In A-Fib at Age 25!—Deals with the Anxiety
by Jay Teresi, 2011
My A-Fib story begins at age 25 (before marriage and kids). As with many people, my attack began suddenly and without warning. My A-Fib presented with a very rapid heartbeat; so it was a rather scary event, especially for a 25 year old. I had been at a dinner party and drank some wine. The doctors in the ER pronounced it holiday heart and informed me that I would likely never deal with this again. I stayed in A-Fib for six days the first time. My heart eventually converted on its own with medication, after which time the doctors ended the medication; and I mostly forgot about the whole episode.
My second experience with A-Fib occurred 2 years later during a round of golf (I was 27 years old). The doctors felt that I was dehydrated and again announced that I would likely never experience this again. My heart converted after 24 hours with medication. (This time I was admitted to the intensive care unit overnight, so needless to say that got my attention.) (I have since learned that this was an overreaction on the hospital’s part.)
Although I was told to forget about A-Fib, I found that I could not. I made many lifestyle changes, quit drinking altogether, began exercising, and eating healthier.
Life moved on, and I was promoted to Austin, TX and moved from California. After a year I began to feel better and not worry so much; then the third episode occurred. This time, however, things were different. The doctors in TX were very aggressive; and after 2 hours of no response to medications in the ER, they cardioverted me on the spot in the ER (to this point I never even knew that was an option, had never heard of cardioversion).
I was placed on medication to regulate rhythm. For whatever reason I had many side effects to the medication. It was a tough 5 months. My cardiologist sent me to an EP doctor who talked to me about ablation. I didn’t even know that was possible. I was very excited about being free of A-Fib, since I had allowed it to start limiting my activities (quit camping, hard exercise, and stopped enjoying most activities I found pleasurable before the episodes). I had my first ablation in May of 2005, performed by Dr. Jason Zagrodsky at Texas Cardiac Arrhythmia. I had an awesome experience (this is an incredible, cutting edge group of doctors). The procedure was successful, and I was A-Fib free.
Dealing With A-Fib Anxiety
While the heart was doing great, I dealt with a ton of anxiety which I have learned is a side effect for many heart patients. Of the entire experience of the last 10 years, anxiety has been the greatest challenge (Don’t beat yourself up if you deal with this. Be honest with the doctors about it and get help. And help your family to understand as they are your greatest support system).
All went well for three years until February of 2008 when I suddenly went into A-Fib again (I broke my rule about stimulants and took some sinus medication. That was a mistake!)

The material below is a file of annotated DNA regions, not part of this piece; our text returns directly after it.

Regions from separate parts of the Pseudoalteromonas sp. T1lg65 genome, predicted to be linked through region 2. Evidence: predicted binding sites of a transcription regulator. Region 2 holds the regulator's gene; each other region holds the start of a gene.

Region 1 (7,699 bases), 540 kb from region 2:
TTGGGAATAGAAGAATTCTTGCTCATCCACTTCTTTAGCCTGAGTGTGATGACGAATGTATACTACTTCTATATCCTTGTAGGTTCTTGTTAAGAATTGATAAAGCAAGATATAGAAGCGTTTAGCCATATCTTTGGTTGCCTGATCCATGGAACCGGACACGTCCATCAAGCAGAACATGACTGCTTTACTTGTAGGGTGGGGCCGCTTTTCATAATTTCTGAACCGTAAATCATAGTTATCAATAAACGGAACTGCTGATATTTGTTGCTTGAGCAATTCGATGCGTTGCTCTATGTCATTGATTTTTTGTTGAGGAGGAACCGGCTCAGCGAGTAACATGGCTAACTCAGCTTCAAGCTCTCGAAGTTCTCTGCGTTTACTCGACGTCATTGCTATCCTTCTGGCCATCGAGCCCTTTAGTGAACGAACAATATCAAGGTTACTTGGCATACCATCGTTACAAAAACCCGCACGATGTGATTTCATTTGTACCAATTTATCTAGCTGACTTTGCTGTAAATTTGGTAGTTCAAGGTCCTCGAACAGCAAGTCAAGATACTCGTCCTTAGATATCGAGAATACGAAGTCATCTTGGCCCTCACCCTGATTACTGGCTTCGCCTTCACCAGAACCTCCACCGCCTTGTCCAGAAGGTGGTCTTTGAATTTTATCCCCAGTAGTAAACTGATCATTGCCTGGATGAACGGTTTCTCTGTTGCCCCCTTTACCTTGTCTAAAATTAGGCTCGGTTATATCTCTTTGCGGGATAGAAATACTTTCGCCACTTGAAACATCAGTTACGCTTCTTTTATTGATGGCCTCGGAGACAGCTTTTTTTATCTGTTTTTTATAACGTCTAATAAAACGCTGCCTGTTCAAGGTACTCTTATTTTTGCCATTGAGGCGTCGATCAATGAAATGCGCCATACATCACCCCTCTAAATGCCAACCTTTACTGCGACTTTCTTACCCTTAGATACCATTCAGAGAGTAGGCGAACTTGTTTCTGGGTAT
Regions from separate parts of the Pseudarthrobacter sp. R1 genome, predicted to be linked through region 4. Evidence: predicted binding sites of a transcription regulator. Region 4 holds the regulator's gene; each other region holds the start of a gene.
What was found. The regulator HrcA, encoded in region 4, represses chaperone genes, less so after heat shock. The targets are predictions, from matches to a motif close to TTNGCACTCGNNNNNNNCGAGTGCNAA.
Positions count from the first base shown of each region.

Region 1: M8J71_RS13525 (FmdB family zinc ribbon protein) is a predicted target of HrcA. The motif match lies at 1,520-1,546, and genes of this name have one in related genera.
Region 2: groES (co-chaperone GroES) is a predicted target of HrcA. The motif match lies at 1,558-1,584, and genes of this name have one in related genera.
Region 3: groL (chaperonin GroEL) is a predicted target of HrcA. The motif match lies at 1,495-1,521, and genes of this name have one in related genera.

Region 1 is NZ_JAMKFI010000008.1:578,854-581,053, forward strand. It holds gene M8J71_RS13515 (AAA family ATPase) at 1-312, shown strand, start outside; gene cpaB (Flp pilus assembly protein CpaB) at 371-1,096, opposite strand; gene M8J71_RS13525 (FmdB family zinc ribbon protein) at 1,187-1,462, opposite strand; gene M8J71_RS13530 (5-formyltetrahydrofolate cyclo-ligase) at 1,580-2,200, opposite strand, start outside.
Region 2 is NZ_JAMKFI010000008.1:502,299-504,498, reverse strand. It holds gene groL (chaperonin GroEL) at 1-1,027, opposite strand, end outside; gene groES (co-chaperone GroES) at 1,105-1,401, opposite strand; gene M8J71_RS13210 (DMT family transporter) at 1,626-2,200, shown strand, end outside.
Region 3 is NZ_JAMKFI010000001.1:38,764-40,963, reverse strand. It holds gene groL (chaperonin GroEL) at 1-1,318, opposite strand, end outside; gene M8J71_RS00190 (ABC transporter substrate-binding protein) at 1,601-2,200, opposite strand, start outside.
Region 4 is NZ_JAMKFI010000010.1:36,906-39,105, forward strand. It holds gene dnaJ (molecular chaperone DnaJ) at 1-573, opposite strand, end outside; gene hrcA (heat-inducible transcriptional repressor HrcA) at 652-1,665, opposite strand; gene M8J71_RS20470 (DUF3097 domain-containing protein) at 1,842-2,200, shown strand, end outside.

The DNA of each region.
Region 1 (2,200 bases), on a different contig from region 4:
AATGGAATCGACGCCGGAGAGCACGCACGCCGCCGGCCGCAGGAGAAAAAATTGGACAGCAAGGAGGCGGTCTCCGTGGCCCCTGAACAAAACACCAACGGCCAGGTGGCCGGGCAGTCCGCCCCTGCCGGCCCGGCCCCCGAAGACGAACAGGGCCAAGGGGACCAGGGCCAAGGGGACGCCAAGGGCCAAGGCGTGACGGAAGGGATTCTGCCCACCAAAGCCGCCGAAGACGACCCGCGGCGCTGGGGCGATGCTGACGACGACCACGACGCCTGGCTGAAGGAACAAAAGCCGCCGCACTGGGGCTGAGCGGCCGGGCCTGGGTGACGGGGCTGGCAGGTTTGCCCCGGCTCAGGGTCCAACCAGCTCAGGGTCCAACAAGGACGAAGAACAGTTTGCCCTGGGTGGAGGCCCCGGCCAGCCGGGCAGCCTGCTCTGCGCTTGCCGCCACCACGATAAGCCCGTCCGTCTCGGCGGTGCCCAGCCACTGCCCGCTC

Needless to say I was pretty crushed. After 24 hours in the hospital, I was transported and cardioverted by the doctor who had done my original ablation. They wanted to let it go and see how things played out, which we did. For the first time I began having frequent heart palpitations which unnerved me greatly. After a month we opted for a second ablation.
This ablation was performed by Dr. Joseph Gallinghouse out of the same group, with experimental equipment (a robotic arm, cool stuff). He explained that my first procedure was a success. However, during the healing process a tiny spot did not scar, and this allowed the A-Fib to trip again (This was the hypothesis. However he confirmed this when he went in for the second surgery).
The procedure was a success. He ablated that portion and touched up all the other areas. My procedure and recovery were flawless, no complications whatsoever.
A-Fib Free Without Meds, But Some Problems
I have now been A-Fib free for three years this March (2011). I have still dealt with the anxiety. And for some reason frequent heart palpitations have become part of my life. However I am medication free. In addition my second procedure left me with frequent heartburn (something I never had before), a side effect I have learned comes occasionally with ablation.
While I have learned that A-Fib has created some challenges for me, I have also garnered many blessings. I exercise 6 days a week, eat very healthy and am in the best shape of my life at age 35. Not sure I would ever take this good care if I had not experienced A-Fib (I want to be around for my 4 little kids!)
Advice for the Young With A-Fib
My advice for young A-Fib patients is if you are a candidate for ablation, go for it! Also, be gentle with yourself if you experience fear or anxiety as a result of A-Fib (You are normal, you have been through a traumatic experience!) A-Fib is more mentally debilitating rather than physically for the young. Keep that in mind! The heart is a strong muscle that can often handle more than the psyche can.
My EP here in Atlanta (Dr. Andrew Wickliffe, Piedmont Heart Institute) says it best, “Jay, you are not a guy with a heart problem. You live life and leave the A-Fib to me. It is my problem, not yours.”
So try and see the blessings you have received from A-Fib and not the challenges. As a Christian I take heart in knowing that the Lord will never give me more than I can bear.
Take care and God Bless,
Jay Teresi, Atlanta GA
E-mail: jjteresi(at) yahoo.com
We thank Jay for sharing his story. See our book, Beat Your A-Fib, for Jay’s wife’s story and her struggle to maintain a family life during Jay’s low points.
If you are dealing with anxiety and fear, see our article: Seven Ways to Cope With Your A-Fib Fear and Anxiety.